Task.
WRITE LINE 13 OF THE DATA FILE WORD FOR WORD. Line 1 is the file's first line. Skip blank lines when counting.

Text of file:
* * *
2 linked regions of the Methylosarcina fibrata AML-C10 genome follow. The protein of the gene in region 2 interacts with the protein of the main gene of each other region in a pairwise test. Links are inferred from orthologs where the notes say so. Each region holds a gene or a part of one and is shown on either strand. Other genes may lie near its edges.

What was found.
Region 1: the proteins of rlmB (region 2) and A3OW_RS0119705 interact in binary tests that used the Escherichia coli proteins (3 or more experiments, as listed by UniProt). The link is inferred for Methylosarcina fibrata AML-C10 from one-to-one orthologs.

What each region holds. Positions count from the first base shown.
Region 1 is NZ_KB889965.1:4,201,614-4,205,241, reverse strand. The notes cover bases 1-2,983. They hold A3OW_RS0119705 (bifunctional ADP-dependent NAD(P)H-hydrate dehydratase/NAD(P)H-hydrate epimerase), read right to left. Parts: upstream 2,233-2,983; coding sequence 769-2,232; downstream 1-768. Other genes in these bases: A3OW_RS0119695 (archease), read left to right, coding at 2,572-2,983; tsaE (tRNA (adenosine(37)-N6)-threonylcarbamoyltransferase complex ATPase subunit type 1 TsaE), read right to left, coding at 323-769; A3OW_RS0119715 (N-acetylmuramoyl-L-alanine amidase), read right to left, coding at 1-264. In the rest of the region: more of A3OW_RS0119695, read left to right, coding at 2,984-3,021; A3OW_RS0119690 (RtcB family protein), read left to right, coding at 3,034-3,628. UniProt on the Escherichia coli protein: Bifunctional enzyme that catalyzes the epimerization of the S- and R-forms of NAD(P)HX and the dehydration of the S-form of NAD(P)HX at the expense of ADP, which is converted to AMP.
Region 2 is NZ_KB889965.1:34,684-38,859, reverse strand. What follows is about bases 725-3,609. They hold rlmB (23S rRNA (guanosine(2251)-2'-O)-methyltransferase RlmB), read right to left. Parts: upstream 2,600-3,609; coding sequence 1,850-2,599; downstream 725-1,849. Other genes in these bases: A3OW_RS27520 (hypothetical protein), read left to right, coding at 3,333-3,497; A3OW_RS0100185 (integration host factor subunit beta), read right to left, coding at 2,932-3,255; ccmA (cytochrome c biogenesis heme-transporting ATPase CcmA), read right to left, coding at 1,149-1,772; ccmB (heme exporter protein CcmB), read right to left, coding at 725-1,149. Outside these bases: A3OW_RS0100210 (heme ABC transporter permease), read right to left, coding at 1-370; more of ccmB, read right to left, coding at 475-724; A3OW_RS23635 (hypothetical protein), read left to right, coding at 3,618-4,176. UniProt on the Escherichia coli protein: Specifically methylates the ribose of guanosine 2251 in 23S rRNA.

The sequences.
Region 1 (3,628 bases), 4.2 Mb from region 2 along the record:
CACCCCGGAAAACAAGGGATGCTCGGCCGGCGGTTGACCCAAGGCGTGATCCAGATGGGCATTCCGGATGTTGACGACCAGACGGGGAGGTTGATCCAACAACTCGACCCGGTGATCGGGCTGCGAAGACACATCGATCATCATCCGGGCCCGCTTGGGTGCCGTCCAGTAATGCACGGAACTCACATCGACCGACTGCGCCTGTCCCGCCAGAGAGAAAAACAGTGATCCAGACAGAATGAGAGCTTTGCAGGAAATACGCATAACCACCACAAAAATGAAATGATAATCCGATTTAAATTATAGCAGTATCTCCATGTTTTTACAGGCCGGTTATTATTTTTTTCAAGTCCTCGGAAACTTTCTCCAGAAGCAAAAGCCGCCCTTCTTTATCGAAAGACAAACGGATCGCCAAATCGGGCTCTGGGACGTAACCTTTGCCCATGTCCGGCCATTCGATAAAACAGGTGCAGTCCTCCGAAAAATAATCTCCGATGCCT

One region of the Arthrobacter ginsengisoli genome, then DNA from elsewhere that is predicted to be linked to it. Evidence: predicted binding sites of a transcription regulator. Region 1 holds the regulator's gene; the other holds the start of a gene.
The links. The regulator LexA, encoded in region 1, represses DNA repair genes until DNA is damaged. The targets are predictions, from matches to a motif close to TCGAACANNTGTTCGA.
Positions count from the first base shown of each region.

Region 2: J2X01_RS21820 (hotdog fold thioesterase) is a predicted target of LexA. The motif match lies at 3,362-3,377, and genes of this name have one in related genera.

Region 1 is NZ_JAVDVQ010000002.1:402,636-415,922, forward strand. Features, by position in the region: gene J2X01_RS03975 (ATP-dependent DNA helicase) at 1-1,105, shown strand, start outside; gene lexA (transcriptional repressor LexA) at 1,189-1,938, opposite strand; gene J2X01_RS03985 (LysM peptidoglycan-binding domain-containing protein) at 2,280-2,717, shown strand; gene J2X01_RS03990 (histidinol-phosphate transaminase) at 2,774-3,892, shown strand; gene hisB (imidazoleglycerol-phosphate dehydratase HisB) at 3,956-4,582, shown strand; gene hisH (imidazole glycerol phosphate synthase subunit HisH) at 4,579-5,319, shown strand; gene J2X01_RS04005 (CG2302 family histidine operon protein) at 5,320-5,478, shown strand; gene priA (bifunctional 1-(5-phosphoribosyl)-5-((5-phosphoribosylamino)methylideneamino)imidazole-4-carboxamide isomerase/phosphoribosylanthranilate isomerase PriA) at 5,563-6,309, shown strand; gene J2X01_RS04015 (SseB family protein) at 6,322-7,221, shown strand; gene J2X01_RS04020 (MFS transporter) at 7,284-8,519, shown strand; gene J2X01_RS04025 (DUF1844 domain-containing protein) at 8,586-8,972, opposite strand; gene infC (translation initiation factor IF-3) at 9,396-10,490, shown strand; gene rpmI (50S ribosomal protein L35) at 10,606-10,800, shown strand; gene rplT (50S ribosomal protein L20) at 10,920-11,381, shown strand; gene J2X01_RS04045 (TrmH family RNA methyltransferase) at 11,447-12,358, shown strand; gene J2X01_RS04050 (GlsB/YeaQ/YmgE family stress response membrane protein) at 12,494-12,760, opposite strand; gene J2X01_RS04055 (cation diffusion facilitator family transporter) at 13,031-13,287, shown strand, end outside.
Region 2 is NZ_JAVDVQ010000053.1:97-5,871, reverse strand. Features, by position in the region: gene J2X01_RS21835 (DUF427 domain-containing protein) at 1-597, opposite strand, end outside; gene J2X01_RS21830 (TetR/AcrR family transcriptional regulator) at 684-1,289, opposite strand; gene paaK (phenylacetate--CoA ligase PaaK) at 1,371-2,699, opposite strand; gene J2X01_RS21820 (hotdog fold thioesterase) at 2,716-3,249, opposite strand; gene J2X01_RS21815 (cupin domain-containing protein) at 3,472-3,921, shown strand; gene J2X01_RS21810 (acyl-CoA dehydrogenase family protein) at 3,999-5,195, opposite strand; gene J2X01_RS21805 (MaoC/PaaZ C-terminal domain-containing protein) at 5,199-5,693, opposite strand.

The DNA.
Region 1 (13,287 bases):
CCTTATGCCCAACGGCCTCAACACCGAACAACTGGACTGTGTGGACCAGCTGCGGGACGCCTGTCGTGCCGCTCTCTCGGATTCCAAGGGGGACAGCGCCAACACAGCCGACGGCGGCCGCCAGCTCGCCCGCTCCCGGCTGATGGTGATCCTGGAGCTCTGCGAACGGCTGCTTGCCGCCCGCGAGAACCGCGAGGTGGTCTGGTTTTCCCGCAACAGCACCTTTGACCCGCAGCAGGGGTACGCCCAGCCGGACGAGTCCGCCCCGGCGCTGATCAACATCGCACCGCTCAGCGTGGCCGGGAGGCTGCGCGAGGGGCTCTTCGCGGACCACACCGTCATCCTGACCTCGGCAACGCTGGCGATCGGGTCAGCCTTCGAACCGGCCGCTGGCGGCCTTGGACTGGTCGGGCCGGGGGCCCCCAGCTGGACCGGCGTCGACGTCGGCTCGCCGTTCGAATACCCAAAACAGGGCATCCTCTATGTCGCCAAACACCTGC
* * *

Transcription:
Region 2: J2X01_RS21820 (hotdog fold thioesterase) is a predicted target of LexA. The motif match lies at 3,362-3,377, and genes of this name have one in related genera.